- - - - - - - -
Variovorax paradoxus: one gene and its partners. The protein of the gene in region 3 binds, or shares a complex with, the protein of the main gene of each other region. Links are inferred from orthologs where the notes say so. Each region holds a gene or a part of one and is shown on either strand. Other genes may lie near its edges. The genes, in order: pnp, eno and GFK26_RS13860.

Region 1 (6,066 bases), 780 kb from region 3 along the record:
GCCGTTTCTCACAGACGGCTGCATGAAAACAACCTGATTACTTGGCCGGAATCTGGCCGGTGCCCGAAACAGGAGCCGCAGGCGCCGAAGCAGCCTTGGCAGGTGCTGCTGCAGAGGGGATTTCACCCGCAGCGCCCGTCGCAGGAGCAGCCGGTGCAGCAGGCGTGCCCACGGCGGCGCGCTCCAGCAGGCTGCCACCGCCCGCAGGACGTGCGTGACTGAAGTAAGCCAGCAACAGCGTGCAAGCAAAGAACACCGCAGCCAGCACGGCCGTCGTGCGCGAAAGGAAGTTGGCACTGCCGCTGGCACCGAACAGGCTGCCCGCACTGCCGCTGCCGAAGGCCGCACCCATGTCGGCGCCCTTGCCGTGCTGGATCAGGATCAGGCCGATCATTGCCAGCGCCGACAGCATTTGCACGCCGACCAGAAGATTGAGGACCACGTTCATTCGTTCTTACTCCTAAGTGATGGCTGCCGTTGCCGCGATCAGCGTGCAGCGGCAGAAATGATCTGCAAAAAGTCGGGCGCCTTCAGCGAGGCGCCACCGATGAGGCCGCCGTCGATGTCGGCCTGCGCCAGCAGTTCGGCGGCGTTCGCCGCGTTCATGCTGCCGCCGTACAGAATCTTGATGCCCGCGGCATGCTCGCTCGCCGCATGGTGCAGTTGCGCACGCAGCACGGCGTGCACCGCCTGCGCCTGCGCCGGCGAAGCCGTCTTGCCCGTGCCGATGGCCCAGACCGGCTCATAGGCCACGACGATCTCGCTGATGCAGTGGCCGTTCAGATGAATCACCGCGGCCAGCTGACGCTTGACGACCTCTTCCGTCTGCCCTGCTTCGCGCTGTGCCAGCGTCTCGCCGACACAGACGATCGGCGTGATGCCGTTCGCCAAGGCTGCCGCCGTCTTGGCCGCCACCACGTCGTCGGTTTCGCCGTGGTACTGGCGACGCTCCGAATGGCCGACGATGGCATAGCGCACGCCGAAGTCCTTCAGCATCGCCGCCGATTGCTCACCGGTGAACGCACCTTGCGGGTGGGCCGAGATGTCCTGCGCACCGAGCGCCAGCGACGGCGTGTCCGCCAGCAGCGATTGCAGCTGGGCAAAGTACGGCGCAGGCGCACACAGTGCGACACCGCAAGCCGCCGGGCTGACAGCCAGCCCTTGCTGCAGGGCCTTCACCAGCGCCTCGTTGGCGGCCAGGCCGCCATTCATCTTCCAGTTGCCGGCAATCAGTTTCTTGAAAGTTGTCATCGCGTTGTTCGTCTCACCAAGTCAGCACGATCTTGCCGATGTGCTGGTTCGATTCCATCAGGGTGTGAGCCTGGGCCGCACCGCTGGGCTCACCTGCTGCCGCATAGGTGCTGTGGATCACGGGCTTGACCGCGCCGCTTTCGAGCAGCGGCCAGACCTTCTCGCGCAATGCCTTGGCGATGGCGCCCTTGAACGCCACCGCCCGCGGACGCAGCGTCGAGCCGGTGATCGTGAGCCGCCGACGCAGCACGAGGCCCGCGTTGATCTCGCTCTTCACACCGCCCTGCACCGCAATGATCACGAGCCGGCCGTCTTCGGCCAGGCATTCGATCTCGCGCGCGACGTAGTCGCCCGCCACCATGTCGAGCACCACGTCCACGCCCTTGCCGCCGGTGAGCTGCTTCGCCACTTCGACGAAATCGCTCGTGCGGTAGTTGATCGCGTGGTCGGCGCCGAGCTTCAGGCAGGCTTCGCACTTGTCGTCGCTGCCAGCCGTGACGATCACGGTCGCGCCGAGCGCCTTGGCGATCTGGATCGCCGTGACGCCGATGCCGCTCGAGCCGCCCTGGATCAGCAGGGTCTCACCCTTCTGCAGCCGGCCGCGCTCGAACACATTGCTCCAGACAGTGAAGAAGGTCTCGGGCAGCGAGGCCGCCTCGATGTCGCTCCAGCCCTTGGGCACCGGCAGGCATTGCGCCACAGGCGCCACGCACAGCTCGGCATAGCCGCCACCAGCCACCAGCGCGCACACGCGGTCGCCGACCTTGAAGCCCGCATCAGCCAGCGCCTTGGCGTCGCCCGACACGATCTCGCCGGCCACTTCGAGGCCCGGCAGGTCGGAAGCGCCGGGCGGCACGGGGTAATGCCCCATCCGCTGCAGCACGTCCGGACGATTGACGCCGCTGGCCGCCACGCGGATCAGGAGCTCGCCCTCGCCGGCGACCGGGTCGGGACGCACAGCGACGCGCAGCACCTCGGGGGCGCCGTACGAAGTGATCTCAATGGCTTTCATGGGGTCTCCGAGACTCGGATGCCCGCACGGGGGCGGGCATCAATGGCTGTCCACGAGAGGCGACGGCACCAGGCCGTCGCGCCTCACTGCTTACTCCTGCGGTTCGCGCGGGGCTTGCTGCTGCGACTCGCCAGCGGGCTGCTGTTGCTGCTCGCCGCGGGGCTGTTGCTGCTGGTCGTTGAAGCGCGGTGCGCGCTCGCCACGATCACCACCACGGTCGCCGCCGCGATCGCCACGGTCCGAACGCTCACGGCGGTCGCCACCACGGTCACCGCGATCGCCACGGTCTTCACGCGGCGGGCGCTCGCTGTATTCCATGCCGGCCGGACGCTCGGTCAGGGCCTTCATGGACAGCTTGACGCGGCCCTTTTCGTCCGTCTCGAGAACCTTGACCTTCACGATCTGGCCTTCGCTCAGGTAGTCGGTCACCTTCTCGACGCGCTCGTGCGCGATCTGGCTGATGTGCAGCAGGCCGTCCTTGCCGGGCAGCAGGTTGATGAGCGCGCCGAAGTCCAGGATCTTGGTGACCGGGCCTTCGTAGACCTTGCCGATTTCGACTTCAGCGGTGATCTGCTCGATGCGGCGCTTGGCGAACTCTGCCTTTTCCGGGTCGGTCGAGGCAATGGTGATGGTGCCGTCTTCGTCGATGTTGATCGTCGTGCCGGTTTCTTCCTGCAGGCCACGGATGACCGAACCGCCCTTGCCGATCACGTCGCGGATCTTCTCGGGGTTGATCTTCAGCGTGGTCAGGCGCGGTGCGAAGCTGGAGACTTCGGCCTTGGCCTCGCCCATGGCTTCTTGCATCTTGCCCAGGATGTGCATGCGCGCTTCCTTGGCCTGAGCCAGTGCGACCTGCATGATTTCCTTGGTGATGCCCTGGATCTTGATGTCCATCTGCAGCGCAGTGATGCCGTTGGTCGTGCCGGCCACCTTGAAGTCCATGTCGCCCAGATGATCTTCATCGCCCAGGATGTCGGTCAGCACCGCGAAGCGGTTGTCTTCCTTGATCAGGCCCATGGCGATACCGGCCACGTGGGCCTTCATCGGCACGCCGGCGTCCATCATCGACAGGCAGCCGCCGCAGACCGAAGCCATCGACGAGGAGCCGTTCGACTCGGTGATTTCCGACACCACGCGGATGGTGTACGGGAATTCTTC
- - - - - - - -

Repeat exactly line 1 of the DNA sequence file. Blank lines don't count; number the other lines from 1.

Variovorax paradoxus: one gene and its partners. The protein of the gene in region 3 binds, or shares a complex with, the protein of the main gene of each other region. Links are inferred from orthologs where the notes say so. Each region holds a gene or a part of one and is shown on either strand. Other genes may lie near its edges. The genes, in order: pnp, eno and GFK26_RS13860.